AUGUR: Routes to financial recovery in Europe

The major global financial crisis, into which Europe plummeted in 2008, showed the existing framework of banking regulation to be vulnerable. The AUGUR research project explored possible scenarios for Europe’s economic, social, political and environmental position in 2030, and produced a set of recommendations to policy makers on how to tackle the deficiencies in the banking sector. The key is greater cooperation at the international level and ‘macroprudential regulation’.

The banking crisis in 2008 is mainly attributed to the excessive build up of debt across the financial system, miscalculation of risk and overreliance on unstable, short-term funding (non-core liabilities) rather than actual cash flow (core funding). Since 2008, the danger posed by financial institutions previously deemed ‘too big to fail’ has been widely recognised.

It is now accepted that countries should avoid the situation where they are forced to bail-out such institutions. An overhaul of banking regulations is seen as essential to regain stability and to improve the way risk is managed in the long-term. But the important question is what could these changes look like in Europe?

As part of the AUGUR project, an international team of researchers explored a range of feasible scenarios on how regulation of the financial sector could take shape by 2030 and the role of international cooperation.

What is the best strategy for Europe?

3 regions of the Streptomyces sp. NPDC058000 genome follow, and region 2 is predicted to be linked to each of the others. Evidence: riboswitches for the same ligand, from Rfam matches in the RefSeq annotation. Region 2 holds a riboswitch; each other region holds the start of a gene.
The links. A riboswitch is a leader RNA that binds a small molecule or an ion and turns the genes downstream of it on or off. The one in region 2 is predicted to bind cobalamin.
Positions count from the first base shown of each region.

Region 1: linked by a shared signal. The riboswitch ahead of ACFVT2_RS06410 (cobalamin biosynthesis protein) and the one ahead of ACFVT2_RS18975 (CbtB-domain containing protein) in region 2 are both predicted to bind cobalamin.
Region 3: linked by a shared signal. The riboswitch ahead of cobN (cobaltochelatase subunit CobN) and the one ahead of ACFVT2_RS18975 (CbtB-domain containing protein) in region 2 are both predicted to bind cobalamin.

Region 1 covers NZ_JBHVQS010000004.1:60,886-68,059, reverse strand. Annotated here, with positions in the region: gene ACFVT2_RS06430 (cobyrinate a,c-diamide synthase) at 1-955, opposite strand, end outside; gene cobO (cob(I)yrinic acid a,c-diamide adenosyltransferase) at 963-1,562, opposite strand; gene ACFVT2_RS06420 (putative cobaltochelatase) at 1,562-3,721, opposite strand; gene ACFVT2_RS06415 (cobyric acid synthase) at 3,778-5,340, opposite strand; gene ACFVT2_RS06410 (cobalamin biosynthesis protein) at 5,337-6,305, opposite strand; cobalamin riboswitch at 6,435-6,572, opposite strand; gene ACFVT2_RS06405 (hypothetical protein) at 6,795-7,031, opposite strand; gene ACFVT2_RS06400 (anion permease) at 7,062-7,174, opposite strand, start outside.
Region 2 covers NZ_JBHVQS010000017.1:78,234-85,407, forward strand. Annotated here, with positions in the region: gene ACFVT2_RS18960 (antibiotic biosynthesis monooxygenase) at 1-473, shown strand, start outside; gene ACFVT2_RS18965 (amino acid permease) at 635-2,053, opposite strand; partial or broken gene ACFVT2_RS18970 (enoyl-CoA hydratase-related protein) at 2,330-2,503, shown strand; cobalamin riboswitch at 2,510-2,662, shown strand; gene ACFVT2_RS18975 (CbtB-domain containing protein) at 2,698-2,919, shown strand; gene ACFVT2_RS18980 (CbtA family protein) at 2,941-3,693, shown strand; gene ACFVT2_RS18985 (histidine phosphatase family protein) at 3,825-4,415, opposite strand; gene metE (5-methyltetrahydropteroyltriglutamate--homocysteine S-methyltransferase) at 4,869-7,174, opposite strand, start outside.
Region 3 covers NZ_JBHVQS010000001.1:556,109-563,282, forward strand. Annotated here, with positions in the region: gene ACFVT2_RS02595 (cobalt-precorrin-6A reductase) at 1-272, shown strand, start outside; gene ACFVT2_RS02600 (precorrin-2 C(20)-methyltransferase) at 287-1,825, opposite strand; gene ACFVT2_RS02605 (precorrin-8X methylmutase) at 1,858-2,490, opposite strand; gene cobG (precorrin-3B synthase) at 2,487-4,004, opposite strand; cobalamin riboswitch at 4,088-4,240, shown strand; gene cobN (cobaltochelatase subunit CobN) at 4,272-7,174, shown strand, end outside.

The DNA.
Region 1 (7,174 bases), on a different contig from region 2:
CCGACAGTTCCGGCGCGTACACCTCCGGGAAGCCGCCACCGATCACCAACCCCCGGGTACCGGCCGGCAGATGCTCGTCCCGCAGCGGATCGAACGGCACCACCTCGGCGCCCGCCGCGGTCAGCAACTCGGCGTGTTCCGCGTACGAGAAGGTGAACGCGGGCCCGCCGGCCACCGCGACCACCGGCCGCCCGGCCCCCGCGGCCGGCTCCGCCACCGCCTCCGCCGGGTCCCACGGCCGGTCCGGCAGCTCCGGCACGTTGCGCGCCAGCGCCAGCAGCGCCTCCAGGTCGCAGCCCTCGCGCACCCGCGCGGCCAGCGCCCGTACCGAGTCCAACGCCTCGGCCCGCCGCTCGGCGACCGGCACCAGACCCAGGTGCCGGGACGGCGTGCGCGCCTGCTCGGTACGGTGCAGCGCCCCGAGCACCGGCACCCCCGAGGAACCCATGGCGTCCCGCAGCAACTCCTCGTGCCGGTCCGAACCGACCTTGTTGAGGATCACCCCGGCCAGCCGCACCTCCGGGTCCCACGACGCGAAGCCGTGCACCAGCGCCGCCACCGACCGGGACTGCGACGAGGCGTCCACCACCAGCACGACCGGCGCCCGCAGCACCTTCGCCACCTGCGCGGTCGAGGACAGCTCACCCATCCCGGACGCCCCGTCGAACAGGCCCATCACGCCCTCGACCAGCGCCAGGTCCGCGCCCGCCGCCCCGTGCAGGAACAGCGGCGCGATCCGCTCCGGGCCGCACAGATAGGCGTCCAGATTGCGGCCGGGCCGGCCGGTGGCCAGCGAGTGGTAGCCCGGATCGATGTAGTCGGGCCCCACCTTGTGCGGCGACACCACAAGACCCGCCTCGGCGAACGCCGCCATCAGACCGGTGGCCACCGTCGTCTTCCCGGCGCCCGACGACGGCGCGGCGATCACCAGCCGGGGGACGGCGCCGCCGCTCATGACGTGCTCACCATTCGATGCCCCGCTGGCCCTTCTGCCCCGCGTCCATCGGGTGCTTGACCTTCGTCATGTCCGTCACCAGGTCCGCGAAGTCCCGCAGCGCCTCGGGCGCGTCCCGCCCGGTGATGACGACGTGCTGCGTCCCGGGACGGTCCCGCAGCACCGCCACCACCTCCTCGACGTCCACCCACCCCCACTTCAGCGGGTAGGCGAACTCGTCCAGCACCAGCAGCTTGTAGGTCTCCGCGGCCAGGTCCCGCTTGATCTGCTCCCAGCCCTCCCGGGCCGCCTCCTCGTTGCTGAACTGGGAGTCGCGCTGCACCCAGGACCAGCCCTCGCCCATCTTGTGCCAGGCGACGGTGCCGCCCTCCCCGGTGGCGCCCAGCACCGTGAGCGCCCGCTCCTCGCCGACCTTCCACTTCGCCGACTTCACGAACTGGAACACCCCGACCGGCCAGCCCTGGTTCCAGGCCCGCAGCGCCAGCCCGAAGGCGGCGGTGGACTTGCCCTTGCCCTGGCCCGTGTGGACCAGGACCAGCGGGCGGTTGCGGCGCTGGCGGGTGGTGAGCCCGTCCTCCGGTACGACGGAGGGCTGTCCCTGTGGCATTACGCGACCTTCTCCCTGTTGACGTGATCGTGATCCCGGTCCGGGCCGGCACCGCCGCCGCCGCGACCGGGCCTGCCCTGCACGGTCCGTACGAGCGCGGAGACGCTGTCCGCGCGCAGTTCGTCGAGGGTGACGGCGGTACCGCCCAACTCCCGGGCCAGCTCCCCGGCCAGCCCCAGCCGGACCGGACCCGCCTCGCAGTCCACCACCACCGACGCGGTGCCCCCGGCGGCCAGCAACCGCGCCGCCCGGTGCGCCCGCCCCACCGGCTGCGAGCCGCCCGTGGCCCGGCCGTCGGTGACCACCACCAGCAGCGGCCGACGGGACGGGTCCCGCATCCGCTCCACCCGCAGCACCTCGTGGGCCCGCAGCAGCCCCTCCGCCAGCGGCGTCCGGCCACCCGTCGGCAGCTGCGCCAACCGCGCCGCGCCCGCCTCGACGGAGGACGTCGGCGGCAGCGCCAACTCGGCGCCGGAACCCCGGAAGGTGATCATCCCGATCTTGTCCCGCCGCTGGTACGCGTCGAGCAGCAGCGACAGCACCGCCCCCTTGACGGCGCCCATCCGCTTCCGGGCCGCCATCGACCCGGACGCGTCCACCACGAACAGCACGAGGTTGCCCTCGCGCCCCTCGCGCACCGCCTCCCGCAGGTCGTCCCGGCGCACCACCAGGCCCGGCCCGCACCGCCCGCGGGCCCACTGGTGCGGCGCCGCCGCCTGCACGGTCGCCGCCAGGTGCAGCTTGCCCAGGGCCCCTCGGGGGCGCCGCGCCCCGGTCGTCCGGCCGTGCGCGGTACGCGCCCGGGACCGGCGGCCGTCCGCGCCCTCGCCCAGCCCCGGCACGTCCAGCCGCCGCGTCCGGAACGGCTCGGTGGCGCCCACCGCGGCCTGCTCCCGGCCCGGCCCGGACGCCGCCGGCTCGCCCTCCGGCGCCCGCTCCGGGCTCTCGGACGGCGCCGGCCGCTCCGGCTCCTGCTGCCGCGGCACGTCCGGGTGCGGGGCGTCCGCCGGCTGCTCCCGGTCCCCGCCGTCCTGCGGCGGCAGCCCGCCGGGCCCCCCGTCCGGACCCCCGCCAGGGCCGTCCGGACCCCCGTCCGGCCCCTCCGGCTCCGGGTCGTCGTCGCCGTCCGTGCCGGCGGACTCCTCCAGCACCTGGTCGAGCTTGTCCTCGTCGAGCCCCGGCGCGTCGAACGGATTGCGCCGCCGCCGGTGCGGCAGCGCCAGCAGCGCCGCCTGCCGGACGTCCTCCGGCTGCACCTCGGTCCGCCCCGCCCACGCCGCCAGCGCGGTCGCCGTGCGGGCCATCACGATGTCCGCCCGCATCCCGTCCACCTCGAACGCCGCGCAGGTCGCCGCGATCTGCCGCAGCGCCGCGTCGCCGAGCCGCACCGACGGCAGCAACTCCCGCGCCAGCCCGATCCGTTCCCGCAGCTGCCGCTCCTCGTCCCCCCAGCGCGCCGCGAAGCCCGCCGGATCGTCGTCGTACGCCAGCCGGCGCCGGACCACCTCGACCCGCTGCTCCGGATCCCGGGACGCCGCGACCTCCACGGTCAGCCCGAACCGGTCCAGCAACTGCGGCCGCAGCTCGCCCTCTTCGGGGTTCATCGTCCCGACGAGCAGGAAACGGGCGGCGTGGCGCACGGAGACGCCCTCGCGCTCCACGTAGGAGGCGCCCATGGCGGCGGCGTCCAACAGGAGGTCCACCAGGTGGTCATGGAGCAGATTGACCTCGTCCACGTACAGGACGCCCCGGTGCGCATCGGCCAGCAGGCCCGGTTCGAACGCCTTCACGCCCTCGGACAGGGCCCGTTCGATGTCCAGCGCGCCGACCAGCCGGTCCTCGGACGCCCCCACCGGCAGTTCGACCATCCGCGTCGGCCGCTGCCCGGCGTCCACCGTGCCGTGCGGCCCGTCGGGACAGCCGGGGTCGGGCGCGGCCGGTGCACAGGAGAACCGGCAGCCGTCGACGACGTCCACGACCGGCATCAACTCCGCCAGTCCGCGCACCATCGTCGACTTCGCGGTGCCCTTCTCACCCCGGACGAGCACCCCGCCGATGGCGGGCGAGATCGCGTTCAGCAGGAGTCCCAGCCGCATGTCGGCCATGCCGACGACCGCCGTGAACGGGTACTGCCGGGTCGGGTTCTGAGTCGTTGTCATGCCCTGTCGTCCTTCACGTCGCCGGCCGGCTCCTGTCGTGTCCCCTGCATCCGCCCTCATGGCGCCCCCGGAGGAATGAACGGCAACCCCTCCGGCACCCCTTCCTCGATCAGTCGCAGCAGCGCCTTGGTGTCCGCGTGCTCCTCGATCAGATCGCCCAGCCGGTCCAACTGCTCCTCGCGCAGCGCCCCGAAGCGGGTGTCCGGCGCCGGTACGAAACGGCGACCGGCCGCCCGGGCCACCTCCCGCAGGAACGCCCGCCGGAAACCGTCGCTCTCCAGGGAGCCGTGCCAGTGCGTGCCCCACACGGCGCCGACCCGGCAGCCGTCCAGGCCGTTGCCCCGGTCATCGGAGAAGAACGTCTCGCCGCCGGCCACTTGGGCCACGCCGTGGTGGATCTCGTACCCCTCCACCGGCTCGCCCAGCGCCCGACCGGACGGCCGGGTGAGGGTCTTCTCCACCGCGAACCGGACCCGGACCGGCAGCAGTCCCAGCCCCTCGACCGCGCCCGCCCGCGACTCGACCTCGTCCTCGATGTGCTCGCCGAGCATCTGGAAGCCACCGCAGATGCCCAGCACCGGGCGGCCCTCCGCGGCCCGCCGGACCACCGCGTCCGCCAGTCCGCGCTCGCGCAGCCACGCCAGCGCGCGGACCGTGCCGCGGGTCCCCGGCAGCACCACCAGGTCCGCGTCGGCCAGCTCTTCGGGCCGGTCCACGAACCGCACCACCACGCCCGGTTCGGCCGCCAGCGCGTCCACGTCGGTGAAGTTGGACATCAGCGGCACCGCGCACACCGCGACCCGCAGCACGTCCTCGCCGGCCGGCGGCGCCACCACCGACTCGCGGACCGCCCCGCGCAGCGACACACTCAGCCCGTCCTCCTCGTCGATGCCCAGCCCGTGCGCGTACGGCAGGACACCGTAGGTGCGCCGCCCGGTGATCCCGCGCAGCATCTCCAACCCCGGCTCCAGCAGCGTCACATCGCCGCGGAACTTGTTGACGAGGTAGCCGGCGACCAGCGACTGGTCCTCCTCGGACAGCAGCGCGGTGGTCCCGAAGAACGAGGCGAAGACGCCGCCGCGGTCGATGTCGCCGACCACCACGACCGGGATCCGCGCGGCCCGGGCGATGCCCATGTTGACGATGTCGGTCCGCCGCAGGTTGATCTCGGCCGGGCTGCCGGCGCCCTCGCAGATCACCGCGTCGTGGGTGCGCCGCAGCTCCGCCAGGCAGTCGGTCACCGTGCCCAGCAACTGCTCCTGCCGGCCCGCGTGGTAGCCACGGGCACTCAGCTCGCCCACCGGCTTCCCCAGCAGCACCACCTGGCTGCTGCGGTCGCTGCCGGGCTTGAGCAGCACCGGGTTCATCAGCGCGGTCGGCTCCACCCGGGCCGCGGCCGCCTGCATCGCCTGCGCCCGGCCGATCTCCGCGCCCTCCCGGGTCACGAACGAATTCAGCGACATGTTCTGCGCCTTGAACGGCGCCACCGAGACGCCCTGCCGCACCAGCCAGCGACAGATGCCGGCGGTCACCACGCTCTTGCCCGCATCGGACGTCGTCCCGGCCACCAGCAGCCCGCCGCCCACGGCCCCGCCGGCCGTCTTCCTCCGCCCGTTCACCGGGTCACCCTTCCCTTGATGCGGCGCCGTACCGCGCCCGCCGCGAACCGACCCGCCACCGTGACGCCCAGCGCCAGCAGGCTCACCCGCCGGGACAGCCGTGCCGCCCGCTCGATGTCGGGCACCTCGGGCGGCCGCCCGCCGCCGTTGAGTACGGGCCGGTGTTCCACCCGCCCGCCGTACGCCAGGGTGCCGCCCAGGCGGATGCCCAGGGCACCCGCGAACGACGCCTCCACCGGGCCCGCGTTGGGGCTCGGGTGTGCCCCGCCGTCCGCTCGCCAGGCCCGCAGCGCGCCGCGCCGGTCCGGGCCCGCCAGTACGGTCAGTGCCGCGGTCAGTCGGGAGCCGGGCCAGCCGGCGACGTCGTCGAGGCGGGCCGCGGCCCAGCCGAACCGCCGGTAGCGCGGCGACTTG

The key to overall financial stability, according to AUGUR, is effective ‘macroprudential’ regulation. It requires a level of international cooperation which is consistent with the level of financial integration. This means addressing the stability of the financial system as a whole as well as the stability of individual financial institutions (i.e. banks, building societies, mortgage loan companies and insurance firms).

Such an approach has been proposed before but is still not fully addressed under the Basel Committee Doctrine III1, which is the international regulatory framework set up in 2009 in response to the financial crisis.

The implication of macroprudential regulation is increased supervision of the financial sector by Central Banks, taking into account the systemic risk induced by ‘herding behaviour’ of financial actors. This may imply increased coordination at the international level. Depending on the extent to which a macroprudential approach is taken, the AUGUR researchers envisage four possible scenarios for the future of finance in Europe in 2030:

  • Reduced government – Multinational corporations take advantage of competition between national governments which seek to become more attractive by reducing their regulatory standards. The debt issue leaves most governments with very little room for manoeuvre.
  • China and US intervention – The world of finance is dominated by two super powers which dictate key global finance regulations. This scenario would likely result in two different and competing models.
  • Regionalisation – Economic spaces are created at the regional level and governed by common financial regulations. Regions include the EU and NAFTA (North-American Free Trade Agreement) but also new groupings, for example in Asia.
  • Multi-polar collaboration – Major world economies reach an agreement to create a World Financial Authority to regulate financial markets worldwide.